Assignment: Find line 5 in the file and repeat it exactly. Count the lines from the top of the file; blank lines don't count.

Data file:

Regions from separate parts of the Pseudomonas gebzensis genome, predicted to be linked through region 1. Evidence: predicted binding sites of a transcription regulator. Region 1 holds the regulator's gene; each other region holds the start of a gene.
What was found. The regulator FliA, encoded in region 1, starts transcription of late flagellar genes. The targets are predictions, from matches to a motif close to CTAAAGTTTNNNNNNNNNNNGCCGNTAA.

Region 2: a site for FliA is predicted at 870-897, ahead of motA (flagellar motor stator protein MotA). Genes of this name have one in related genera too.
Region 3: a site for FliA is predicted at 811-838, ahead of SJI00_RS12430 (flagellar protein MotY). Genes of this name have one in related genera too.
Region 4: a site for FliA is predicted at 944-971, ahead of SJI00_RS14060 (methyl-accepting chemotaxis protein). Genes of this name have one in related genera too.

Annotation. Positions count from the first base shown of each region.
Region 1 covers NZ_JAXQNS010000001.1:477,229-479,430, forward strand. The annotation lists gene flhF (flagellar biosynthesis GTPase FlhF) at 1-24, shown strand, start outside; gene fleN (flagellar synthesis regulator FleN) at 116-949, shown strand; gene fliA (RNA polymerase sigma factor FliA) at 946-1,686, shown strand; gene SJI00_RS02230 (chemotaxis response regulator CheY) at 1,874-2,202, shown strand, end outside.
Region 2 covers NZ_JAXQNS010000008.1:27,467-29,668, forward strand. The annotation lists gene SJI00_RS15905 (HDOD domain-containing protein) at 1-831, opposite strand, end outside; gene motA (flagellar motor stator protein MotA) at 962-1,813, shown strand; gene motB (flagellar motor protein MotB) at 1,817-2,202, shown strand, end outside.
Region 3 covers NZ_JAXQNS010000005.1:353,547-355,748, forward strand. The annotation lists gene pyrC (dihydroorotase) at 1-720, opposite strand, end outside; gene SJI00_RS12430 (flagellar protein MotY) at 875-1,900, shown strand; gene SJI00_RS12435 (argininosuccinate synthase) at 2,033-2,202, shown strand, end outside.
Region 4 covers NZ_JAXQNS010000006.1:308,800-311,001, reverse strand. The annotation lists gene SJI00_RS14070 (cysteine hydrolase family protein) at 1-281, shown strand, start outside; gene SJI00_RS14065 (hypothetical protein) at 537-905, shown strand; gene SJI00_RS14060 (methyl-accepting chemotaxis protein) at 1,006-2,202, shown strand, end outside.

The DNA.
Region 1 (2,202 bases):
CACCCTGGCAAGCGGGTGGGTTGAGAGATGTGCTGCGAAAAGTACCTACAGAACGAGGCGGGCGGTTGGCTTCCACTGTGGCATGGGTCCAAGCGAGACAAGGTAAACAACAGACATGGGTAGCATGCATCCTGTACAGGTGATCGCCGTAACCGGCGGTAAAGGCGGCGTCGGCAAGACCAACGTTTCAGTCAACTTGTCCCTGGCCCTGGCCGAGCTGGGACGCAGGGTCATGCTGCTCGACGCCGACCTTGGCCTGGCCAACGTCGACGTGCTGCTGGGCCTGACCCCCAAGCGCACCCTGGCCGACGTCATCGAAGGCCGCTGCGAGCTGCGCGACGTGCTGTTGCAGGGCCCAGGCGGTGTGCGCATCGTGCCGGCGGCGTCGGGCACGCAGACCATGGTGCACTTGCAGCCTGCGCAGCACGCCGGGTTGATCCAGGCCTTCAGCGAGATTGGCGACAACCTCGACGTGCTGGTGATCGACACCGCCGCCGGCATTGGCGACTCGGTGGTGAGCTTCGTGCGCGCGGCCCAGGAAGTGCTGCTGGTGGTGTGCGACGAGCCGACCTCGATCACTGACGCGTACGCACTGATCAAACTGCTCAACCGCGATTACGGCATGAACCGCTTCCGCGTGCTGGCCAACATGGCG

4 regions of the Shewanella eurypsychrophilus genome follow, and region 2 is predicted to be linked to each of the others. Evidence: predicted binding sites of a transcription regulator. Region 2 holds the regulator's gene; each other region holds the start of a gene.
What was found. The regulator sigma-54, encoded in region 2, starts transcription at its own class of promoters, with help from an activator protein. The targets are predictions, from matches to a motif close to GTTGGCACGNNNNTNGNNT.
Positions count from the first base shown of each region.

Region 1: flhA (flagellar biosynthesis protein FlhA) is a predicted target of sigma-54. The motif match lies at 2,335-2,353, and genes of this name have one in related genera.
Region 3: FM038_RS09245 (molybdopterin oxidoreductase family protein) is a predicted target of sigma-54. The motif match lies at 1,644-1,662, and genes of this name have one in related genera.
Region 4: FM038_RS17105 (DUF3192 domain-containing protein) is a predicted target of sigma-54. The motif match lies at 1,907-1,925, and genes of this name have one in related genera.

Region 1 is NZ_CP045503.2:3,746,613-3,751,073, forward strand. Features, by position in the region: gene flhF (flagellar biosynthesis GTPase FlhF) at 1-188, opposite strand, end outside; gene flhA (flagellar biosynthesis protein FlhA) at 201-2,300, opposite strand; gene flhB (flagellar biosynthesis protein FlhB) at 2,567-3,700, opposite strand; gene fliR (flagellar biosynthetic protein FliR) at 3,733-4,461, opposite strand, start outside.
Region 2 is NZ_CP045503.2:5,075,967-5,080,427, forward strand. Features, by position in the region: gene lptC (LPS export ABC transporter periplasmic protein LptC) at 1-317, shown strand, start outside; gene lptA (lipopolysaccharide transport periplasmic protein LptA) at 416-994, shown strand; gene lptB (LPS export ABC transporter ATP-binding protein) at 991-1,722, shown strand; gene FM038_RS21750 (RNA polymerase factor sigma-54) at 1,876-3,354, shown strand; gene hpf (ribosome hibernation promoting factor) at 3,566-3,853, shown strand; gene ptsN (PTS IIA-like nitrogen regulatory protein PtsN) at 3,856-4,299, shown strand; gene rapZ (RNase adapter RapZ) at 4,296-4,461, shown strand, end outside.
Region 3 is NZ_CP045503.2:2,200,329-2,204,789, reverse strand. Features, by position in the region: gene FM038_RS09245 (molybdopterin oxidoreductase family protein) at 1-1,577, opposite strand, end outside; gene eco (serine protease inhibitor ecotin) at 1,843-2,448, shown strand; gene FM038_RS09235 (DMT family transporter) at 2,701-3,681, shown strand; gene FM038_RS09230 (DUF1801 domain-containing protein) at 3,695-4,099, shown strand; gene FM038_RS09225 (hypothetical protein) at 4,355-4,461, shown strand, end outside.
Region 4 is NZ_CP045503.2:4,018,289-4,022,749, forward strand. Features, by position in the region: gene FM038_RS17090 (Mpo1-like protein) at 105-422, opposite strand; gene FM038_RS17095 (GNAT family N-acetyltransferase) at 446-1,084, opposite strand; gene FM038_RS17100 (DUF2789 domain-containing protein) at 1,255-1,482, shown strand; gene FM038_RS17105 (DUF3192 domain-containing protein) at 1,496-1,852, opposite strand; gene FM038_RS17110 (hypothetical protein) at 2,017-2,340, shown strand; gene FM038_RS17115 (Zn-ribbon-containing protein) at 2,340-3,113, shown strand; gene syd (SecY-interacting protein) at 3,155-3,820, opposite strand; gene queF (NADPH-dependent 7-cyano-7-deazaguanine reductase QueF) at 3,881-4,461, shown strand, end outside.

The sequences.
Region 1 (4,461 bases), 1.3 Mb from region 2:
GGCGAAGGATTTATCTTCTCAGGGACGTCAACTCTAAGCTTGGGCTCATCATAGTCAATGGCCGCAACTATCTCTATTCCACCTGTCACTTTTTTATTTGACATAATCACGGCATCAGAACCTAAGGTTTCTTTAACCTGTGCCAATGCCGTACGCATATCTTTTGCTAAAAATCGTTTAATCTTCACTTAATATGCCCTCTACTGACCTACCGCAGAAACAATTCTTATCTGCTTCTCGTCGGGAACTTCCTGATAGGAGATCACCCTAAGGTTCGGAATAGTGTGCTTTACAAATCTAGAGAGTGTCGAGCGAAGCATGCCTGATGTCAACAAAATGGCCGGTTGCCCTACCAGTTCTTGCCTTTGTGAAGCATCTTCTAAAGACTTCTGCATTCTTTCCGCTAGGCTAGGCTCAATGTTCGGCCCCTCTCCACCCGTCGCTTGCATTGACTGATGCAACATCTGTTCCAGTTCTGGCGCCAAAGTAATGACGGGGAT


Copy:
Region 4: a site for FliA is predicted at 944-971, ahead of SJI00_RS14060 (methyl-accepting chemotaxis protein). Genes of this name have one in related genera too.